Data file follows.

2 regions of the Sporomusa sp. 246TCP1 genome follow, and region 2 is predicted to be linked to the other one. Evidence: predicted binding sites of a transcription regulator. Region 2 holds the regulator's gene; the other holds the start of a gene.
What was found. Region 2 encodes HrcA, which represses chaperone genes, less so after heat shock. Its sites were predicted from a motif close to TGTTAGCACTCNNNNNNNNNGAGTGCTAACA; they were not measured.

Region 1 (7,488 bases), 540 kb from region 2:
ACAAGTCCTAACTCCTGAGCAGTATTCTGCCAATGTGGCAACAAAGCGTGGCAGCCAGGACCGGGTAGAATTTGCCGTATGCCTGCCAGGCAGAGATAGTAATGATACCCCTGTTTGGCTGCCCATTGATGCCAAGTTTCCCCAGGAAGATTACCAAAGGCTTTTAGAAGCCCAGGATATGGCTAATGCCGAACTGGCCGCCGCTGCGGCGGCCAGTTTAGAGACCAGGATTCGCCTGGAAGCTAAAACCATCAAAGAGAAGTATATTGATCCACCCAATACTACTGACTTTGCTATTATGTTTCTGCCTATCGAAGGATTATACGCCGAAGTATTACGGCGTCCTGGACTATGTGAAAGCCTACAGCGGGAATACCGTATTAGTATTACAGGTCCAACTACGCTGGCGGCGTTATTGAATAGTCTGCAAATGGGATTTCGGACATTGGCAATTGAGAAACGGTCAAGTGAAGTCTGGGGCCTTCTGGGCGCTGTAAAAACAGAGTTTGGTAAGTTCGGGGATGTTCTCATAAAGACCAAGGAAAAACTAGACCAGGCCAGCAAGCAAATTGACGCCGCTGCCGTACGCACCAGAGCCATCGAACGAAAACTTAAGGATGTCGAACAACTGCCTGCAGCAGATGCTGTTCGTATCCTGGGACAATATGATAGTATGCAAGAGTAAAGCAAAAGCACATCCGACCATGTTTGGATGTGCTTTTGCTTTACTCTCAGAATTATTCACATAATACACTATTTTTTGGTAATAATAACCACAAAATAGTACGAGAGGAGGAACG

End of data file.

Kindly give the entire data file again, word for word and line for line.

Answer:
2 regions of the Sporomusa sp. 246TCP1 genome follow, and region 2 is predicted to be linked to the other one. Evidence: predicted binding sites of a transcription regulator. Region 2 holds the regulator's gene; the other holds the start of a gene.
What was found. Region 2 encodes HrcA, which represses chaperone genes, less so after heat shock. Its sites were predicted from a motif close to TGTTAGCACTCNNNNNNNNNGAGTGCTAACA; they were not measured.

Region 1 (7,488 bases), 540 kb from region 2:
ACAAGTCCTAACTCCTGAGCAGTATTCTGCCAATGTGGCAACAAAGCGTGGCAGCCAGGACCGGGTAGAATTTGCCGTATGCCTGCCAGGCAGAGATAGTAATGATACCCCTGTTTGGCTGCCCATTGATGCCAAGTTTCCCCAGGAAGATTACCAAAGGCTTTTAGAAGCCCAGGATATGGCTAATGCCGAACTGGCCGCCGCTGCGGCGGCCAGTTTAGAGACCAGGATTCGCCTGGAAGCTAAAACCATCAAAGAGAAGTATATTGATCCACCCAATACTACTGACTTTGCTATTATGTTTCTGCCTATCGAAGGATTATACGCCGAAGTATTACGGCGTCCTGGACTATGTGAAAGCCTACAGCGGGAATACCGTATTAGTATTACAGGTCCAACTACGCTGGCGGCGTTATTGAATAGTCTGCAAATGGGATTTCGGACATTGGCAATTGAGAAACGGTCAAGTGAAGTCTGGGGCCTTCTGGGCGCTGTAAAAACAGAGTTTGGTAAGTTCGGGGATGTTCTCATAAAGACCAAGGAAAAACTAGACCAGGCCAGCAAGCAAATTGACGCCGCTGCCGTACGCACCAGAGCCATCGAACGAAAACTTAAGGATGTCGAACAACTGCCTGCAGCAGATGCTGTTCGTATCCTGGGACAATATGATAGTATGCAAGAGTAAAGCAAAAGCACATCCGACCATGTTTGGATGTGCTTTTGCTTTACTCTCAGAATTATTCACATAATACACTATTTTTTGGTAATAATAACCACAAAATAGTACGAGAGGAGGAACG